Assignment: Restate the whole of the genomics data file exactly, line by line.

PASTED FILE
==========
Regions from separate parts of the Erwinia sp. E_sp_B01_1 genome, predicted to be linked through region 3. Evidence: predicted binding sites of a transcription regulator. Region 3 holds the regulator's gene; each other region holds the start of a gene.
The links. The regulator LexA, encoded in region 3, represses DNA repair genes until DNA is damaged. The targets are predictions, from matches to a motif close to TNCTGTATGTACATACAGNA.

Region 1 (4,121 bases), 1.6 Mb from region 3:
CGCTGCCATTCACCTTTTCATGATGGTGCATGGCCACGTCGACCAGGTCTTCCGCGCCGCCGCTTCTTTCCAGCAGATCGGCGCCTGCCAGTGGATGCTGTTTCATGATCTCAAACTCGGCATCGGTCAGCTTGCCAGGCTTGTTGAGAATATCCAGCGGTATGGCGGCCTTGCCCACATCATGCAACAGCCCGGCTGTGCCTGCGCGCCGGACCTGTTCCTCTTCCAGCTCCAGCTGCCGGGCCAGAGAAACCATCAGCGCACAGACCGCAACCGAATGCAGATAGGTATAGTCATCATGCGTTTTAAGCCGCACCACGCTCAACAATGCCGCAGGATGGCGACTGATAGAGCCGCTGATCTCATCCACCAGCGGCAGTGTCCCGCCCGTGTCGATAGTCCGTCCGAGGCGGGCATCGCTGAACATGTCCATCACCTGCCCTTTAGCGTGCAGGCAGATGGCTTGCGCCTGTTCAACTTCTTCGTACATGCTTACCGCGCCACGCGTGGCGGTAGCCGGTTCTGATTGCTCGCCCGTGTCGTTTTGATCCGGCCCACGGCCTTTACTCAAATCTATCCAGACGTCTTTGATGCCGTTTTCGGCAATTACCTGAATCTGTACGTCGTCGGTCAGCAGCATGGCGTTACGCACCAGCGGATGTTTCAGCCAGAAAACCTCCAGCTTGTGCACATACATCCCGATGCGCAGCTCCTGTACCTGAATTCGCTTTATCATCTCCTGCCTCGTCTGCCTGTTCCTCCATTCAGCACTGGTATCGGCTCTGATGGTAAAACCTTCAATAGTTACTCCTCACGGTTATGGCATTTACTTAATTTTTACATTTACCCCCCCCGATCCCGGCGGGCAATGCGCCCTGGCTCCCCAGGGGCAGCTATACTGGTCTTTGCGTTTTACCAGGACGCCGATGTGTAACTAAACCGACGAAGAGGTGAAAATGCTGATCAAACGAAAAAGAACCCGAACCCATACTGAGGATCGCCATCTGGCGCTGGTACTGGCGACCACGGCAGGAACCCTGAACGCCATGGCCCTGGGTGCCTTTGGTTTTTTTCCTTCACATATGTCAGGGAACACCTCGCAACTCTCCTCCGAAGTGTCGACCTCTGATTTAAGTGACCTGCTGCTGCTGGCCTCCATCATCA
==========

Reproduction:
Regions from separate parts of the Erwinia sp. E_sp_B01_1 genome, predicted to be linked through region 3. Evidence: predicted binding sites of a transcription regulator. Region 3 holds the regulator's gene; each other region holds the start of a gene.
The links. The regulator LexA, encoded in region 3, represses DNA repair genes until DNA is damaged. The targets are predictions, from matches to a motif close to TNCTGTATGTACATACAGNA.

Region 1 (4,121 bases), 1.6 Mb from region 3:
CGCTGCCATTCACCTTTTCATGATGGTGCATGGCCACGTCGACCAGGTCTTCCGCGCCGCCGCTTCTTTCCAGCAGATCGGCGCCTGCCAGTGGATGCTGTTTCATGATCTCAAACTCGGCATCGGTCAGCTTGCCAGGCTTGTTGAGAATATCCAGCGGTATGGCGGCCTTGCCCACATCATGCAACAGCCCGGCTGTGCCTGCGCGCCGGACCTGTTCCTCTTCCAGCTCCAGCTGCCGGGCCAGAGAAACCATCAGCGCACAGACCGCAACCGAATGCAGATAGGTATAGTCATCATGCGTTTTAAGCCGCACCACGCTCAACAATGCCGCAGGATGGCGACTGATAGAGCCGCTGATCTCATCCACCAGCGGCAGTGTCCCGCCCGTGTCGATAGTCCGTCCGAGGCGGGCATCGCTGAACATGTCCATCACCTGCCCTTTAGCGTGCAGGCAGATGGCTTGCGCCTGTTCAACTTCTTCGTACATGCTTACCGCGCCACGCGTGGCGGTAGCCGGTTCTGATTGCTCGCCCGTGTCGTTTTGATCCGGCCCACGGCCTTTACTCAAATCTATCCAGACGTCTTTGATGCCGTTTTCGGCAATTACCTGAATCTGTACGTCGTCGGTCAGCAGCATGGCGTTACGCACCAGCGGATGTTTCAGCCAGAAAACCTCCAGCTTGTGCACATACATCCCGATGCGCAGCTCCTGTACCTGAATTCGCTTTATCATCTCCTGCCTCGTCTGCCTGTTCCTCCATTCAGCACTGGTATCGGCTCTGATGGTAAAACCTTCAATAGTTACTCCTCACGGTTATGGCATTTACTTAATTTTTACATTTACCCCCCCCGATCCCGGCGGGCAATGCGCCCTGGCTCCCCAGGGGCAGCTATACTGGTCTTTGCGTTTTACCAGGACGCCGATGTGTAACTAAACCGACGAAGAGGTGAAAATGCTGATCAAACGAAAAAGAACCCGAACCCATACTGAGGATCGCCATCTGGCGCTGGTACTGGCGACCACGGCAGGAACCCTGAACGCCATGGCCCTGGGTGCCTTTGGTTTTTTTCCTTCACATATGTCAGGGAACACCTCGCAACTCTCCTCCGAAGTGTCGACCTCTGATTTAAGTGACCTGCTGCTGCTGGCCTCCATCATCA